Buchholz's inconsistency mirrors Red Sox rotation

Staked to four-run lead, righty gives up five runs in 2 2/3 innings

Buchholz's inconsistency mirrors Red Sox rotation

BOSTON -- The Red Sox need more from all their starters, and Clay Buchholz knows that he's at the top of that list.

This was the year Buchholz was supposed to set the tone for a Boston team that heard for months that it lacked a true ace. Instead, the righty has been setting a tone of inconsistency that continued Tuesday in a disheartening 11-8 loss to the Blue Jays.

It's one thing to lose. But this one was far more painful to Buchholz, considering the Red Sox staked him to a 4-0 lead in the bottom of the second, and he gave five runs right back in the top of the third.

Buchholz (1-3, 5.76 ERA) lasted just 2 2/3 innings, giving up six hits and five runs.

"Whenever your team gives you a four-run lead, you're supposed to come out better than that," said Buchholz. "I went out there with a game plan of throwing strikes, letting them put the ball in play and getting outs, and I walked the first guy, and all the contact they made, they hit the ball hard and it wasn't at any of our defenders. I've got to do a lot better job than that."

As a rotation, the Red Sox are 6-7 with a 6.03 ERA.

"I don't think there's a lack of work going into it. It's sort of snowballing right now," Buchholz said. "We've got to find a way to stop that. We don't have a whole lot of luck on our side right now. Balls that are hit, they're finding holes. Seems like every ball we hit, they're right at people. Guess we've got to bide our time and work harder and go after them next time."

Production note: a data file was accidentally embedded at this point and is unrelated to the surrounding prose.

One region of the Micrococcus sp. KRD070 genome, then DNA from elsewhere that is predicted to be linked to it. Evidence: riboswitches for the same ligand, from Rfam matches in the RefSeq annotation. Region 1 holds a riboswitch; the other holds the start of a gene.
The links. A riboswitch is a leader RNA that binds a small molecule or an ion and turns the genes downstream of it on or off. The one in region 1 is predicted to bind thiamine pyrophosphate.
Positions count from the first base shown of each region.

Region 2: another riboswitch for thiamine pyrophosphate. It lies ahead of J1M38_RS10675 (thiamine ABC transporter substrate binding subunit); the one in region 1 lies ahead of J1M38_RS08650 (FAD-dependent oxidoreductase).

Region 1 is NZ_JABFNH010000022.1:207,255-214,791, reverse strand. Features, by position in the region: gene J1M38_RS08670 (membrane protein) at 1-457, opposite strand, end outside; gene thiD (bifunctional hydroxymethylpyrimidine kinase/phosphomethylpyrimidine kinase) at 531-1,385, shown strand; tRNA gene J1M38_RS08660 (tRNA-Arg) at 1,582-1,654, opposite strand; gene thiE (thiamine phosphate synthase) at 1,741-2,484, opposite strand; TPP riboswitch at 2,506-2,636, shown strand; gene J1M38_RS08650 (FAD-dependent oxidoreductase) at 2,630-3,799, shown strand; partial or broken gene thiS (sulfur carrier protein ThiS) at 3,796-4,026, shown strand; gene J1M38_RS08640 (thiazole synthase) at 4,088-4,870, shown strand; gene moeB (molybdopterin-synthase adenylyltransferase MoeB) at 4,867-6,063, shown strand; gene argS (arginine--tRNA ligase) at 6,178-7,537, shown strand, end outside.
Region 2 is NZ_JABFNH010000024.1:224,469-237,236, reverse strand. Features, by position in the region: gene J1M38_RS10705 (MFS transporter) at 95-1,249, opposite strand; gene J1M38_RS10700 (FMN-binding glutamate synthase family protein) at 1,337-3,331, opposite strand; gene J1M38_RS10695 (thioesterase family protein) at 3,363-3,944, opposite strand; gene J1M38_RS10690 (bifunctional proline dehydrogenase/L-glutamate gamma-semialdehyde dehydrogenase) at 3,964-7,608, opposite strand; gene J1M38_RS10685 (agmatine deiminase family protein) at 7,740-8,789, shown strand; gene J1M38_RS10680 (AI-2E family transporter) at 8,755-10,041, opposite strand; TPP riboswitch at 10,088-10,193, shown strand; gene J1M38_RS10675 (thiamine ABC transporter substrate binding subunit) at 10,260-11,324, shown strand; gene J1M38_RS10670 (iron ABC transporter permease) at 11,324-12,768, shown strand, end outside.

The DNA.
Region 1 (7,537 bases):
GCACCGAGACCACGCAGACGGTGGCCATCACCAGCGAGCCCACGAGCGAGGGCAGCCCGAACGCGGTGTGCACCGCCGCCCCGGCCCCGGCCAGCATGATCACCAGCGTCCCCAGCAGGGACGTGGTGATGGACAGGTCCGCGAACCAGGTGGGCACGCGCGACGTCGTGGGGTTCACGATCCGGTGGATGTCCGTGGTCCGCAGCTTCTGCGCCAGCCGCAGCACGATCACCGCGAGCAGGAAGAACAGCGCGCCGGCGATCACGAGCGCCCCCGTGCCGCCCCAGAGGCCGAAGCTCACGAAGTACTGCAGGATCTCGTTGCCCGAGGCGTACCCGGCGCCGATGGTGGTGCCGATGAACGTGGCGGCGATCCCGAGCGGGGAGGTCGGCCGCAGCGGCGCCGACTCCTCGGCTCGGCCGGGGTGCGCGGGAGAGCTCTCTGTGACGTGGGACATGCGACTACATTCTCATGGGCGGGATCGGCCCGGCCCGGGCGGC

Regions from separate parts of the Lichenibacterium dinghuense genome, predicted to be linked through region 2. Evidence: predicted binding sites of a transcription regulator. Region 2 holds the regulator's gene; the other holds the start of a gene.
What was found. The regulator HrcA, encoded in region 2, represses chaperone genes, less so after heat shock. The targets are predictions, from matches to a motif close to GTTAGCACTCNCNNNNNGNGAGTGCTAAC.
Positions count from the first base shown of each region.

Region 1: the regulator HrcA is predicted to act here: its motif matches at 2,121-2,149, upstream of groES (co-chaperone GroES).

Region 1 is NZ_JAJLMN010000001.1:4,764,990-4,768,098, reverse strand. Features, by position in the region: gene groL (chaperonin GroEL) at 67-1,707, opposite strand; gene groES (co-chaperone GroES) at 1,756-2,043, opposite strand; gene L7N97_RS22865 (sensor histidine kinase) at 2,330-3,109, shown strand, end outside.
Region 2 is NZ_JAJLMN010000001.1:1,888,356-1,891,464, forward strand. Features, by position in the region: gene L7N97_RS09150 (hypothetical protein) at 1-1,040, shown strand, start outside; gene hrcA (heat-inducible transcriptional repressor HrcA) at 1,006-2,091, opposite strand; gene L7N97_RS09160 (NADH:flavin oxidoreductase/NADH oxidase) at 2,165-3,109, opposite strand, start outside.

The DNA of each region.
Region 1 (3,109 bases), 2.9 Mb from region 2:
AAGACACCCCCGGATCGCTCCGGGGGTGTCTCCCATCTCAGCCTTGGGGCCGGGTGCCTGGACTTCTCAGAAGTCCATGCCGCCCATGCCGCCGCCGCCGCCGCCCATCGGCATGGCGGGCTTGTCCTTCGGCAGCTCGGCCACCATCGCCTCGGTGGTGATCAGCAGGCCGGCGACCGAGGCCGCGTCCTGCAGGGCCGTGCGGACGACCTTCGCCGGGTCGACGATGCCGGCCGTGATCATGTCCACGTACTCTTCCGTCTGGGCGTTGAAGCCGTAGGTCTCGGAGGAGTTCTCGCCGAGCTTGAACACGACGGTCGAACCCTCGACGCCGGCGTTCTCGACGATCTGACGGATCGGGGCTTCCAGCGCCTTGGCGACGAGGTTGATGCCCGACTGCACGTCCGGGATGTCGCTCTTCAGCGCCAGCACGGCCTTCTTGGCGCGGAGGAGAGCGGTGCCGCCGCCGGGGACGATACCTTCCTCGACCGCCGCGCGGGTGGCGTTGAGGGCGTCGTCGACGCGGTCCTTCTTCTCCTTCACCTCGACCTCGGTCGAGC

Of late, there have been hints that the rotation is about to perform better. But each solid start seems to be followed by a clunker.

"It's been every other start," said Red Sox manager John Farrell. "There's been quality starts in between outings, where they've been less than [needed], such as tonight. We've been victimized by the big inning, and we've got to find a way to minimize the damage inside those situations."

Buchholz's up-and-down nature has been symbolic of the entire rotation. He fired a gem on Opening Day, followed by one of the worst starts of his career. His third start was the most bizarre, as Buchholz was clubbed for 11 hits, but just two runs. There was a nice rebound at Tropicana Field last week (two hits and one run over six innings), immediately followed by Tuesday night's setback.

"Get back to work tomorrow," said Buchholz. "I've found the last couple of years, the more you think about it, the harder it is to go out there and perform the next time out. It's not a good feeling when you get beat in any type of way, but today, preparing the way I prepared, feeling like I put myself in the best position to win, for this team to win. When it goes that way, it doesn't mesh well."

Though the rotation is the weak link at the moment, there's no finger-pointing in the clubhouse.

"We're a team," said second baseman Dustin Pedroia of the 11-10 Red Sox. "It's not football. It's not an offense and a defense. It's a whole team. That's how we look at it. I try to view everything in a season, 162 [games]. Twenty-one games is a small sample compared to the big picture. We've got to get back to the process in every phase and go from there."

Ian Browne is a reporter for MLB.com. This story was not subject to the approval of Major League Baseball or its clubs.